**OCIS Codes**

(050.1950) Diffraction and gratings : Diffraction gratings

(070.6760) Fourier optics and signal processing : Talbot and self-imaging effects

(340.0340) X-ray optics : X-ray optics

(340.6720) X-ray optics : Synchrotron radiation

(340.7440) X-ray optics : X-ray imaging

(070.7345) Fourier optics and signal processing : Wave propagation

**ToC Category:**

Instrumentation, Measurement, and Metrology

**History**

Original Manuscript: December 3, 2013

Revised Manuscript: January 16, 2014

Manuscript Accepted: January 17, 2014

Published: January 30, 2014

**Citation**

Goran Lovric, Peter Oberta, Istvan Mohacsi, Marco Stampanoni, and Rajmund Mokso, "A robust tool for photon source geometry measurements using the fractional Talbot effect," Opt. Express **22**, 2745-2760 (2014)

http://www.opticsinfobase.org/oe/abstract.cfm?URI=oe-22-3-2745

Sort: Year | Journal | Reset

### References

- I. A. Vartanyants and A. Singer, “Coherence properties of hard X-ray synchrotron sources and X-ray free-electron lasers,” New J. Phys.12, 035004 (2010). [CrossRef]
- S. Dierker, R. Pindak, R. Fleming, I. Robinson, and L. Berman, “X-ray photon correlation spectroscopy study of brownian motion of gold colloids in Glycerol,” Phys. Rev. Lett.75, 449–452 (1995). [CrossRef] [PubMed]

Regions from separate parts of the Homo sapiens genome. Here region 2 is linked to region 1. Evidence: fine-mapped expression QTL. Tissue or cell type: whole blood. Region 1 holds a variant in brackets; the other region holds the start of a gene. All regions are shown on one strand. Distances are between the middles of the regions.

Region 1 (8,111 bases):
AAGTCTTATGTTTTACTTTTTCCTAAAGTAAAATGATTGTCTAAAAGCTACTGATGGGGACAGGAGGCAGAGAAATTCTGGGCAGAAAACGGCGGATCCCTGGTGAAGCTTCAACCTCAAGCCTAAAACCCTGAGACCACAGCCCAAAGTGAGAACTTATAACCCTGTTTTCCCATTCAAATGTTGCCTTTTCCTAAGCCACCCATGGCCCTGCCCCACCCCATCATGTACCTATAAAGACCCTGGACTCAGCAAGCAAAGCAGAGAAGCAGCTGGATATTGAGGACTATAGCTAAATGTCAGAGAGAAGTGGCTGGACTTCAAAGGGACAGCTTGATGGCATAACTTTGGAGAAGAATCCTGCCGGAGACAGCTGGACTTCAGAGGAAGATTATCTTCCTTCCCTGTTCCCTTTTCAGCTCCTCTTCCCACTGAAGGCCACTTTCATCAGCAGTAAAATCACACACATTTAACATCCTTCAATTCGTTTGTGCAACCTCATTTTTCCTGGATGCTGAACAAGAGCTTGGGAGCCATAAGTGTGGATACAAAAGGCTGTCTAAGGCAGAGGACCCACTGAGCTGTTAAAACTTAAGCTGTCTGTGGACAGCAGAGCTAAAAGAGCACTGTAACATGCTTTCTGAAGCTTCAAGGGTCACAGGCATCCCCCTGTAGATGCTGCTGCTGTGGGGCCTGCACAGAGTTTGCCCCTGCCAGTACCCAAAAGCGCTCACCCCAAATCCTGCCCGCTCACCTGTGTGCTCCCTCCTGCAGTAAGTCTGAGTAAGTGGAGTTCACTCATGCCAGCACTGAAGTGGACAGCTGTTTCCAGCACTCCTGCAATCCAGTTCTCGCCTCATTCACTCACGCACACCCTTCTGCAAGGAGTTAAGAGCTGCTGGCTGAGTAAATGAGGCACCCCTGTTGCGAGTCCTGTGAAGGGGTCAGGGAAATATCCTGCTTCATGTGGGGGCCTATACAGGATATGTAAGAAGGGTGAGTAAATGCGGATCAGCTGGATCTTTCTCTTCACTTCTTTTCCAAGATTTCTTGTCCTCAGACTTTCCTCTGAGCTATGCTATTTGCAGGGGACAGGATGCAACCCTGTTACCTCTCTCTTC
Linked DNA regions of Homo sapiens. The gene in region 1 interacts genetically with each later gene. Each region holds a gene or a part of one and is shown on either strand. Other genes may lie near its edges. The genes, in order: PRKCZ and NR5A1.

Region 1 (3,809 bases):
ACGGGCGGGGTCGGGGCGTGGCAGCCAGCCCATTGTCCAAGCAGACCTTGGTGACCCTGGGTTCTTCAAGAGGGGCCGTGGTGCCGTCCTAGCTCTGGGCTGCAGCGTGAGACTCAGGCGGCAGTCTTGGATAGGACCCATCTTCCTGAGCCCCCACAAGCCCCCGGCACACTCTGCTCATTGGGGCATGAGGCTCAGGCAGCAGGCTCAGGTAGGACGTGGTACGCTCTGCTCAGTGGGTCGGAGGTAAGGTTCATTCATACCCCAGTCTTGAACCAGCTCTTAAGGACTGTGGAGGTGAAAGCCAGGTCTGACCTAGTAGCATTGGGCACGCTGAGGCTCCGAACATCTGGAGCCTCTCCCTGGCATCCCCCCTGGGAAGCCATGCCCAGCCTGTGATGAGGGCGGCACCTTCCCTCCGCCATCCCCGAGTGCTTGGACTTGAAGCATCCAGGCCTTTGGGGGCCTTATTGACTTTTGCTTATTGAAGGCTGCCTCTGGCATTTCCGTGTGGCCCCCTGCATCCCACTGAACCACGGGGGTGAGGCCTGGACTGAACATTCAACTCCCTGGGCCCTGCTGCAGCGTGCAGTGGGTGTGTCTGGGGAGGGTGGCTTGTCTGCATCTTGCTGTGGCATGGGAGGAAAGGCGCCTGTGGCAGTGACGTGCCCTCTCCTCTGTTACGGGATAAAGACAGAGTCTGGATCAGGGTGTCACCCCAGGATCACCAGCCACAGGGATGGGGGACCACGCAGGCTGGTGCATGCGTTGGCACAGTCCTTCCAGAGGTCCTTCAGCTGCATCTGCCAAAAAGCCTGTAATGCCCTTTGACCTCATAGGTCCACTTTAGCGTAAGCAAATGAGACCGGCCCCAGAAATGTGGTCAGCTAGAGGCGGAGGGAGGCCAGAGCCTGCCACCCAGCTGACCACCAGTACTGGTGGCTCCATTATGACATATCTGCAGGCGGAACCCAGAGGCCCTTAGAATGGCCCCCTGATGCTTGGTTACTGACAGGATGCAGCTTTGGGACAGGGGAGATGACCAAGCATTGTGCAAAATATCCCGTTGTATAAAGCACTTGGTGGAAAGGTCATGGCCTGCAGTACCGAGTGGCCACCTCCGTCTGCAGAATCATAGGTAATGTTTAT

- I. Robinson, J. Libbert, I. Vartanyants, J. Pitney, D. Smilgies, D. Abernathy, and G. Grübel, “Coherent X-ray diffraction imaging of silicon oxide growth,” Phys. Rev. A60, 9965–9972 (1999).
- S. Roy, D. Parks, K. A. Seu, R. Su, J. J. Turner, W. Chao, E. H. Anderson, S. Cabrini, and S. D. Kevan, “Lensless X-ray imaging in reflection geometry,” Nat. Photonics5, 243–245 (2011). [CrossRef]
- A. Momose, T. Takeda, Y. Itai, and K. Hirano, “Phasecontrast X-ray computed tomography for observing biological soft tissues,” Nat. Med.2, 473–475 (1996). [CrossRef] [PubMed]
- K. Nugent, T. Gureyev, D. Cookson, D. Paganin, and Z. Barnea, “Quantitative phase imaging using hard X-rays,” Phys. Rev. Lett.77, 2961–2964 (1996). [CrossRef] [PubMed]
- P. Cloetens, W. Ludwig, J. Baruchel, D. Van Dyck, J. Van Landuyt, J. Guigay, and M. Schlenker, “Holotomography: quantitative phase tomography with micrometer resolution using hard synchrotron radiation X-rays,” Appl. Phys. Lett.75, 2912–2914 (1999). [CrossRef]
- C. David, B. Nohammer, H. H. Solak, and E. Ziegler, “Differential phase contrast imaging using a shearing interferometer,” Appl. Phys. Lett.81, 3287 (2002). [CrossRef]
- M. Dierolf, A. Menzel, P. Thibault, P. Schneider, C. M. Kewish, R. Wepf, O. Bunk, and F. Pfeiffer, “Ptychographic X-ray computed tomography at the nanoscale,” Nature467, 436–439 (2010). [CrossRef] [PubMed]
- B. Abbey, L. W. Whitehead, H. M. Quiney, D. J. Vine, G. A. Cadenazzi, C. A. Henderson, K. A. Nugent, E. Balaur, C. T. Putkunz, A. G. Peele, G. J. Williams, and I. McNulty, “Lensless imaging using broadband X-ray sources,” Nat. Photonics5, 420–424 (2011). [CrossRef]
- P. Modregger, F. Scattarella, B. Pinzer, C. David, R. Bellotti, and M. Stampanoni, “Imaging the ultrasmall-angle X-ray scattering distribution with grating interferometry,” Phys. Rev. Lett.108, 2–5 (2012). [CrossRef]